With this significant increase in costs, there will be questions about the continued viability of workers’ compensation. What is the solution? Are there viable options to traditional workers’ compensation? ERISA-style plans like the opt out in Texas have been widely criticized for providing inadequate protections for injured workers. Union carveout plans only apply to a very small sector of the workforce. Could we see workers’ compensation claims organizations become accountable to both employers and workers, with employees having the ability to choose which claims organization they want to use?

5 Trends for Employers to Watch in 2018

Advanced planning and preparation, strategic global thinking, shifts in legislative landscapes and sound technology investments are on the minds of most industry leaders as we move into 2018. As an extension of its own thought leadership program, Sedgwick has identified key trends that are likely to affect risk management and benefit decisions in the coming year.

To stay on top of issues that may affect our clients and industry partners throughout the year, we took a close look at internal research and colleague observations, external exploration and employer discussions and in-depth market monitoring of current and emerging risks. We will continue to watch and offer our projections on these potentially defining movements, classified into five categories:

  • Compounding global risks
  • Shifting tide of policy
  • Bridging the gaps
  • Leveraging interdisciplinary care
  • Improving experience through technology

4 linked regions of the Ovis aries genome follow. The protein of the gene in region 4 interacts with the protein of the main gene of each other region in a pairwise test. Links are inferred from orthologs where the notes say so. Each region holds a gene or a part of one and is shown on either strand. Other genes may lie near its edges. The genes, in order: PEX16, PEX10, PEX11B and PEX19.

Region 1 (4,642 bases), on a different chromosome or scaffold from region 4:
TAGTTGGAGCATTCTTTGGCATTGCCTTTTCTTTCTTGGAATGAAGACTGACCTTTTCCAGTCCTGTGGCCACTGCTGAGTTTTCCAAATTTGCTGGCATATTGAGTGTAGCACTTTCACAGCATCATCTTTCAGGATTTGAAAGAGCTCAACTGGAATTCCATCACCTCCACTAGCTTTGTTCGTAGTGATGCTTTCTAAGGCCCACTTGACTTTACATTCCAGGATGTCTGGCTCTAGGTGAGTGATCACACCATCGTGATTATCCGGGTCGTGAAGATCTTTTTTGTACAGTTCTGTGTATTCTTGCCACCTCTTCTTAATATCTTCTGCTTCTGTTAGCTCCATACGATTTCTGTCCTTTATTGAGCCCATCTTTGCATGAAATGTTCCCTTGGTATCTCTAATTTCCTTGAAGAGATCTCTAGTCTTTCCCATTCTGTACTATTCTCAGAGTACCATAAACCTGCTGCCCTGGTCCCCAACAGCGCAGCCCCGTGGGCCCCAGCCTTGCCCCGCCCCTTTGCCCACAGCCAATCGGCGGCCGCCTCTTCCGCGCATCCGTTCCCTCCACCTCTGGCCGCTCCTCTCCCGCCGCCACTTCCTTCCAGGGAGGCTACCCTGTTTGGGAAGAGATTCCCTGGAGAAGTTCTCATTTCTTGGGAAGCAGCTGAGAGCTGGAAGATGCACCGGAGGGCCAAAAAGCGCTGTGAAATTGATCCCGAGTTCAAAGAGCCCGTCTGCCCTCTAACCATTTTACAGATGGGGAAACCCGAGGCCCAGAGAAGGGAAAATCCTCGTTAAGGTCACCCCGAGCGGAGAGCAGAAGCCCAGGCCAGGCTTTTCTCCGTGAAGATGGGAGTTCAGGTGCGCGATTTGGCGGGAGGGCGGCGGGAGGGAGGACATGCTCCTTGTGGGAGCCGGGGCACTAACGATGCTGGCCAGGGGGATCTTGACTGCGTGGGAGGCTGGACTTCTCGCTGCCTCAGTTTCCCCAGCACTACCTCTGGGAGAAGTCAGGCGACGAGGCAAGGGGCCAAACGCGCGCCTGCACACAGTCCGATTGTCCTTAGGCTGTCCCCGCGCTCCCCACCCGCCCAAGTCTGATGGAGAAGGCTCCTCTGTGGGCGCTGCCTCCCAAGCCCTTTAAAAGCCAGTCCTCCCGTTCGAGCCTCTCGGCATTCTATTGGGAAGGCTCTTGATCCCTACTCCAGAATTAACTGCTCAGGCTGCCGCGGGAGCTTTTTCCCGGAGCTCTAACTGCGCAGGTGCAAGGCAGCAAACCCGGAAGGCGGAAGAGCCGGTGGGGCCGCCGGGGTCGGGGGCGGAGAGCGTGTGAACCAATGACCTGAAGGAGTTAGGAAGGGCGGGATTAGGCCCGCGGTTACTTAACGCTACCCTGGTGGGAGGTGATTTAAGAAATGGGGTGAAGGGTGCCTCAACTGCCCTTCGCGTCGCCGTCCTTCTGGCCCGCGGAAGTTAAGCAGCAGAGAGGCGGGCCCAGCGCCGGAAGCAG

Compounding global risks. An unusually high number of natural disasters in 2017 underscored the need for organizations to have a strong disaster recovery plan in place. Establishing strategic partnerships that can support an effective business continuity plan is critical. Preparation and action must occur before, during and after a catastrophe if an organization is going to recover and resume operations in a timely manner.

Additionally, the continuing threat and prevalence of emerging risks are expected to push the boundaries of organizational resources and resiliency. Cyber threats like data intrusion and ransomware are evolving and multiplying as the global economy becomes increasingly connected. As we continue to see terrorism, both international and domestic, in the headlines, it underscores the need to prepare and protect our people and property.

During these turbulent times, society’s reliance on first responders as a line of defense against risks of all types becomes even more critical. Caring for first responders’ overall physical and mental health is one way communities and businesses can increase preparedness for debilitating crises. Several states have taken up legislation aimed at increasing coverage for first responders. Organizations can anticipate that, as coverage grows, so will the need for specialized claims, managed care and disability services.